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Stigma related to mental health and lack of trained mental health professionals is a major cause for an increased treatment gap, particularly in rural India. The Systematic Medical Appraisal, Referral and Treatment (SMART) Mental Health project delivered a complex intervention involving task sharing, an anti-stigma campaign and use of technology-based, decision-support tools to empower primary care workers to identify and manage depression, anxiety, stress and suicide risk.
The aim of this article is to report changes in stigma perceptions over three time points in the rural communities where the anti-stigma campaign was conducted.
A multimedia-based anti-stigma campaign was conducted over a 3-month period in the West Godavari district of Andhra Pradesh, India. Following that, the primary care-based mental health service was delivered for 1 year. The anti-stigma campaign was evaluated in two villages and data were captured at three time points over a 24-month period (N = 1417): before and after delivery of the campaign and after completion of the health services delivery intervention. Standardised tools captured data on knowledge, attitude and behaviour towards mental health as well as perceptions related to help seeking for mental illnesses.
Most knowledge, attitude and behaviour scores improved over the three time points. Overall mean scores on stigma perceptions related to help seeking improved by −0.375 (minimum/maximum of −2.7/2.4, s.d. 0.519, P < 0.001) during this time. Loss to follow-up was 10%.
The data highlight the positive effects of an anti-stigma campaign over a 2-year period.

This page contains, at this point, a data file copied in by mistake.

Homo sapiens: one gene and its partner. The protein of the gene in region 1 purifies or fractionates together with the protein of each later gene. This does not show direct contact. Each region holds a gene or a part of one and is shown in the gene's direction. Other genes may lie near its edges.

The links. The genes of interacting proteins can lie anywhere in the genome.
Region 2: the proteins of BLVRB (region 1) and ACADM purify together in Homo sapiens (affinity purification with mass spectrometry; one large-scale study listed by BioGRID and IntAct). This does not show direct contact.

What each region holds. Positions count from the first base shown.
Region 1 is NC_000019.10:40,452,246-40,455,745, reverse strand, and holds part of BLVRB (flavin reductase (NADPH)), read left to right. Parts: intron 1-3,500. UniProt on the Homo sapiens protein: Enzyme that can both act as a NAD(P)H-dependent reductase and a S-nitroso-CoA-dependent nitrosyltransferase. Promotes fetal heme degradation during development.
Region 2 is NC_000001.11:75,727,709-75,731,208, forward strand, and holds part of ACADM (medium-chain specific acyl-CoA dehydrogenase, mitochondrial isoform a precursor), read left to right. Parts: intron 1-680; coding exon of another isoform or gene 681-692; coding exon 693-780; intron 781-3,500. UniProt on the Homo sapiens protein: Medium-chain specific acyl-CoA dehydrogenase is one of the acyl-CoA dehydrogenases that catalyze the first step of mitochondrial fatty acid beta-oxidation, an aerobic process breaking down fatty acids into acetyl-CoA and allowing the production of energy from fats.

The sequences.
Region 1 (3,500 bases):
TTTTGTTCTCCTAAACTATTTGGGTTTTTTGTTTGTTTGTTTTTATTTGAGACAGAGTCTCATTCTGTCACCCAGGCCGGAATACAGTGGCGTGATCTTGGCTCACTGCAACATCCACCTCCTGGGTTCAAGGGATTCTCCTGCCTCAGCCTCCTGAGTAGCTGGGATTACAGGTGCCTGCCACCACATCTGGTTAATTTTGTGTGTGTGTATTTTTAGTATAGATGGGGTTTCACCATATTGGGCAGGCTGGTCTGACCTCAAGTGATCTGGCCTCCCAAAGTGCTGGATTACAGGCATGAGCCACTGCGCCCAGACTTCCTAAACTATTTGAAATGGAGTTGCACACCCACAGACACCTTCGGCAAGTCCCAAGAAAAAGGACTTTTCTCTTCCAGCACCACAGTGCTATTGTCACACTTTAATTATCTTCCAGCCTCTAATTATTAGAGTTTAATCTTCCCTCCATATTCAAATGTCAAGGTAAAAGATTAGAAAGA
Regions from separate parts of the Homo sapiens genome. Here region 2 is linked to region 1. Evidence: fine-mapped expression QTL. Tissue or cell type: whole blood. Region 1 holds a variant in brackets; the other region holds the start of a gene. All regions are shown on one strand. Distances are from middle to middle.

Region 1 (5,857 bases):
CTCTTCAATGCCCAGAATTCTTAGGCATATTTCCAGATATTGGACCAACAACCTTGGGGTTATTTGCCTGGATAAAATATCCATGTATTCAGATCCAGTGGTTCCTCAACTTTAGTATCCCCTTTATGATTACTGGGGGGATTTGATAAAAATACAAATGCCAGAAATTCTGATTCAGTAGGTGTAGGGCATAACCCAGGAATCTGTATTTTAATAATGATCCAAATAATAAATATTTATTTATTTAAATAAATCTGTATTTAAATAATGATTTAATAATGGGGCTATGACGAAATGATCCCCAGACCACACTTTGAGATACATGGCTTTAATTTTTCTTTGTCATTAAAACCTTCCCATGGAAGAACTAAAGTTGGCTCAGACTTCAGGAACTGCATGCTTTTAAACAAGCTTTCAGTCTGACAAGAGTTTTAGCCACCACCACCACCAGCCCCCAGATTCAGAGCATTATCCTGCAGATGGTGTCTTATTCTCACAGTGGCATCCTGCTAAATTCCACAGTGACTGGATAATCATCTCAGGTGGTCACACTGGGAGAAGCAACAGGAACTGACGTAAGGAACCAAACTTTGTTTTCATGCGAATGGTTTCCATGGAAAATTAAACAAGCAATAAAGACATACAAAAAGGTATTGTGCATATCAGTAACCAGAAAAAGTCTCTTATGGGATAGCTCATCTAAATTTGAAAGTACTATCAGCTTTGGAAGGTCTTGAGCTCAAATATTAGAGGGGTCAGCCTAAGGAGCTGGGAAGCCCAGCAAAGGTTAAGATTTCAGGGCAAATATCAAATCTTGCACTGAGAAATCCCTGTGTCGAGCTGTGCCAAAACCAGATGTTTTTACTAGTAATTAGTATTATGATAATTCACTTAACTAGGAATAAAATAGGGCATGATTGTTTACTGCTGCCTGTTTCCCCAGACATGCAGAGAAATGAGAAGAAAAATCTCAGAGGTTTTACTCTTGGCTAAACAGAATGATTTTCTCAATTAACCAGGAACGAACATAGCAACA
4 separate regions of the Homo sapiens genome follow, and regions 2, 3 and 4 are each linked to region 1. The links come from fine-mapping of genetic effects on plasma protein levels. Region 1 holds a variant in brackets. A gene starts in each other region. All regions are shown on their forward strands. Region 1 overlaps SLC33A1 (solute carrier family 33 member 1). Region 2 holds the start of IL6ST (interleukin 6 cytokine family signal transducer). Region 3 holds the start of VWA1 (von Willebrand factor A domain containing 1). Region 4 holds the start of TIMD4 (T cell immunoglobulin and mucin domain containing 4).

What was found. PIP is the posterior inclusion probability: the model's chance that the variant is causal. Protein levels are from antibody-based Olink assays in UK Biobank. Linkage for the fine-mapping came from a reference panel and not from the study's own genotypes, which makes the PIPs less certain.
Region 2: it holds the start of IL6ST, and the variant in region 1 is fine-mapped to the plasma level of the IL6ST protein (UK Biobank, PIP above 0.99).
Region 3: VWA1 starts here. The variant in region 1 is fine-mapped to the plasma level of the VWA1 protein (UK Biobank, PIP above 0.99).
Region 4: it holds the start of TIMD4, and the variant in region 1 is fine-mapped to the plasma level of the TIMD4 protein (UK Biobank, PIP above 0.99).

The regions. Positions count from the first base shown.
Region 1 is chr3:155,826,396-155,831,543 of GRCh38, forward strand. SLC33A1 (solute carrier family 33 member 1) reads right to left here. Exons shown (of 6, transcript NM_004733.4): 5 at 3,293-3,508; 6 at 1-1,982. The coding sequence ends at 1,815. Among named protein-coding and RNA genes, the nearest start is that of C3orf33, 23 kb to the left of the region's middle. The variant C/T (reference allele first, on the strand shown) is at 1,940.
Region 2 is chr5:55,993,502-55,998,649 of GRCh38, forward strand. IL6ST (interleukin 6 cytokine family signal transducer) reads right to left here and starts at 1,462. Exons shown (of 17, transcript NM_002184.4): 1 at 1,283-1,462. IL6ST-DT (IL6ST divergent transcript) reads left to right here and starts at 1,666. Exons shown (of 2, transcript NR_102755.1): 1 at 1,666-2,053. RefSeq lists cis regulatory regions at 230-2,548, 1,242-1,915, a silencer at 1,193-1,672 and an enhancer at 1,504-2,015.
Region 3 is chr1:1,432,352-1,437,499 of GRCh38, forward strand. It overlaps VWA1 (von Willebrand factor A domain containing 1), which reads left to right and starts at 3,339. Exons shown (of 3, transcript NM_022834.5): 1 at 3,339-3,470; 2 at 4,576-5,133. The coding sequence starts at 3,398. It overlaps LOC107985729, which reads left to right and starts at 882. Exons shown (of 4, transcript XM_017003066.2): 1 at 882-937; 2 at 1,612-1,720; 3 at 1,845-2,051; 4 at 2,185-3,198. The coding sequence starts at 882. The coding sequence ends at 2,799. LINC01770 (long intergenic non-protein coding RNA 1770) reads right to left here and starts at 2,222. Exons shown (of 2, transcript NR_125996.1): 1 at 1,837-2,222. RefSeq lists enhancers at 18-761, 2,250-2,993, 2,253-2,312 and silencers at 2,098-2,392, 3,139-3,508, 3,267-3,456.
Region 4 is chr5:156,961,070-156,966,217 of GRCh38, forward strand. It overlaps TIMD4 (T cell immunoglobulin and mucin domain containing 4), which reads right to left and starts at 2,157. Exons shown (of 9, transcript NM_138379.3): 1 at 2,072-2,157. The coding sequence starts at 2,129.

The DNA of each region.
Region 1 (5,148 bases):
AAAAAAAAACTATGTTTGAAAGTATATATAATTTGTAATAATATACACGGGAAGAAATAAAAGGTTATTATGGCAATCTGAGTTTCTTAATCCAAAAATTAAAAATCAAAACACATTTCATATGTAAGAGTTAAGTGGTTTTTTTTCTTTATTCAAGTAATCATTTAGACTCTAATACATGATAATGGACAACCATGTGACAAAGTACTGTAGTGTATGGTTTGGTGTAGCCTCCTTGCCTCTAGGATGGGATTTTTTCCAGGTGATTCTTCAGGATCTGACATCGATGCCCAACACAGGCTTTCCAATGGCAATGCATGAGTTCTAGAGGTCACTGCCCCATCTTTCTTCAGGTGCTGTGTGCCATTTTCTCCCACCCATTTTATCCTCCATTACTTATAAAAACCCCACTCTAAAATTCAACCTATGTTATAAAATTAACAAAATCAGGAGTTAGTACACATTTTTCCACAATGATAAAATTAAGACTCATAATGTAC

About 10% Indians suffer from stress, depression or substance use disorders. Few receive care for these problems, especially in rural areas.
As part of a broader initiative to deliver technology-enabled mental health services for rural communities (adults ≥18 years), information was collected about the prevalence of depression, anxiety and suicide risk.
The study was conducted in 12 villages in the West Godavari district of Andhra Pradesh. Depression and anxiety were assessed using the Patient Health Questionnaire-9 and Generalized Anxiety Disorder-7, respectively. Additionally, data were collected about sociodemographic factors and stressful events, among others.
Anxiety, depression and suicidal ideation affected 10.8, 14.4 and 3.5% of participants, respectively (N = 22 377). These were more common among women, and among those who were aged 30–59 years, uneducated, or divorced/ separated/ widowed. Stress due to financial loss was significant.
The study identified a significant number of people at risk of depression, anxiety and suicide, and needing care.
To estimate the proportion of products meeting Indian government labelling regulations and to examine the Na levels in packaged foods sold in India.
Nutritional composition data were collected from the labels of all packaged food products sold at Indian supermarkets in between 2012 and 2014. Proportions of products compliant with the Food Safety Standards Authority of India (FSSAI) regulations and labelled with Na content, and mean Na levels were calculated. Comparisons were made against 2010 data from Hyderabad and against the UK Department of Health (DoH) 2017 Na targets.
Eleven large chain retail stores in Delhi and Hyderabad, India.
Packaged food products (n 5686) categorised into fourteen food groups, thirty-three food categories and ninety sub-categories.
More packaged food products (43 v. 34 %; P<0·001) were compliant with FSSAI regulations but less (32 v. 38 %; P<0·001) reported Na values compared with 2010. Food groups with the highest Na content were sauces and spreads (2217 mg/100 g) and convenience foods (1344 mg/100 g). Mean Na content in 2014 was higher in four food groups compared with 2010 and lower in none (P<0·05). Only 27 % of foods in sub-categories for which there are UK DoH benchmarks had Na levels below the targets.
Compliance with nutrient labelling in India is improving but remains low. Many packaged food products have high levels of Na and there is no evidence that Indian packaged foods are becoming less salty.
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